Rap Music Stereotypes

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Register to read the introduction… A content analysis of 203 hip-hop music videos on Black Entertainment Television (BET) showed that 42% of the videos contained fondling, and 58% had women dancing sexually. (p.2)

Ward (YEAR) also argues that the watching of sexually oriented music videos was linked to increased permissive and stereotypical sexual attitudes, a greater number of sexual partners, and greater sexual experience among girls and women. (p. 2)

The work of Collins, who proposes that historical portrayals of sexual disobedience by African American women that appear in U.S. culture are often showcased in rap music videos. The popularity of cultural fictions of African American women as sexually promiscuous, predatory, and hypersexual increases the credibility of these portrayals. The generalizing of these cultural fictions in rap music videos may also lead to a belief in the truth of these behaviour traits by African American females. (Pg 6)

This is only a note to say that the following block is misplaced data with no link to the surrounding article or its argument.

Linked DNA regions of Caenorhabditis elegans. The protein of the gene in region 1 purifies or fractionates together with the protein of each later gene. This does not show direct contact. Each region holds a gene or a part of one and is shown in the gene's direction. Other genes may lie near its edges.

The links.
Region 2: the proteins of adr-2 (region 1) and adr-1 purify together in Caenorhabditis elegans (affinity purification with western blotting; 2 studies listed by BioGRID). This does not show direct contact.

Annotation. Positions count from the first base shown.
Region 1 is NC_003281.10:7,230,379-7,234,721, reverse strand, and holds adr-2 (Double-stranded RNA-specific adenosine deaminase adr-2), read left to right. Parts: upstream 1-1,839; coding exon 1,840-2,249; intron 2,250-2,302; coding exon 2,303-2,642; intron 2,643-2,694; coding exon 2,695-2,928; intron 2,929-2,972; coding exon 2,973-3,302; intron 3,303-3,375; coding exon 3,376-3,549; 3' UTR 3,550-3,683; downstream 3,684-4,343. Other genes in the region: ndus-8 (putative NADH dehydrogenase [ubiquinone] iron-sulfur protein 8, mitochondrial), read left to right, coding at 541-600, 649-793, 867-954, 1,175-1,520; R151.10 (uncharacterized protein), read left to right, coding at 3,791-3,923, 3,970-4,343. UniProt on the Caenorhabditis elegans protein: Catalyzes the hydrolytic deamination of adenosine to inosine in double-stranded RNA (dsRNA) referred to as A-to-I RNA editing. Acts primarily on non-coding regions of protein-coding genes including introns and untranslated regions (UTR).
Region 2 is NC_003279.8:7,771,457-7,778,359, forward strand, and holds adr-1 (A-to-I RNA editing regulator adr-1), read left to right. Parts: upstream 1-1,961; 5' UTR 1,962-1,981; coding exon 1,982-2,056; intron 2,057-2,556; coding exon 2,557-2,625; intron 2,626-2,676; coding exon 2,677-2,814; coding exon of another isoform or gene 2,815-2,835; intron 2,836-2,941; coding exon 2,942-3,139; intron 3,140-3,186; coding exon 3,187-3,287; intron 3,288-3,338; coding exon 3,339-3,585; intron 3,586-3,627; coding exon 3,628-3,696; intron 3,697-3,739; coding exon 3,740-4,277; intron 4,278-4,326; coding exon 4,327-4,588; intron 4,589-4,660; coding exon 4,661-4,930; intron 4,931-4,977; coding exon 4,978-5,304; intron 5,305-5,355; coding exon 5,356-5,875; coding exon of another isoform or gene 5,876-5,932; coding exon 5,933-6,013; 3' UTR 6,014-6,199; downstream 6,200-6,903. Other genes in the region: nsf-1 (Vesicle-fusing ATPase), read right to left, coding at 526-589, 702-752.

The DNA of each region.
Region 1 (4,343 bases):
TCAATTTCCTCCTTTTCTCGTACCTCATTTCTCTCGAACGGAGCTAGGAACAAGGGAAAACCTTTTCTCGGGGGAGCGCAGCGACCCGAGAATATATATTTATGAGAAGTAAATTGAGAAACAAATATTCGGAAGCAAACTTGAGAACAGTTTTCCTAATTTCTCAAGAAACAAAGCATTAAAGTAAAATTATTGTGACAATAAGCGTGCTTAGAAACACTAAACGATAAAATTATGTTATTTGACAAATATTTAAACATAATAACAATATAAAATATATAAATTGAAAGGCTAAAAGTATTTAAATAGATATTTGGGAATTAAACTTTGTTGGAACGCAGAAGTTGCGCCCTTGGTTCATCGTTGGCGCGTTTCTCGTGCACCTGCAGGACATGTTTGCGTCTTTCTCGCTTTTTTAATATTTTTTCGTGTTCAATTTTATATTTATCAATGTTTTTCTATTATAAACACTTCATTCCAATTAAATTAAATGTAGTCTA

In conclusion,
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Year: 1969
Artist: Junior Walker
Song Title: What Does it Take (to Win Your Love)

This song is relatively mild in its romance/sexual inferences. However, it speaks of wanting to woo somebody seriously, suggesting, "what does it take to win your love". And it also shows love in its undying, persistent form, when the singer sings about trying every method he can to make his partner see how much he loves her. The use of a saxophone at its break implies sensuality, not overt sexuality.

"Blowing the saxophone again" also implies wanting to try yet again to either win over the love of his life or trying to show her how much he loves her. It is a connotation of trying again and again, as the use of the saxophone is played over and over again in the bridge and towards the end.

Thus, this song does not speak much of sexual or gender stereotyping, but more of wanting to find true love and yearning to be loved.

Year: 1980
Artist: Jermaine Jackson
Song Title: Let’s Get

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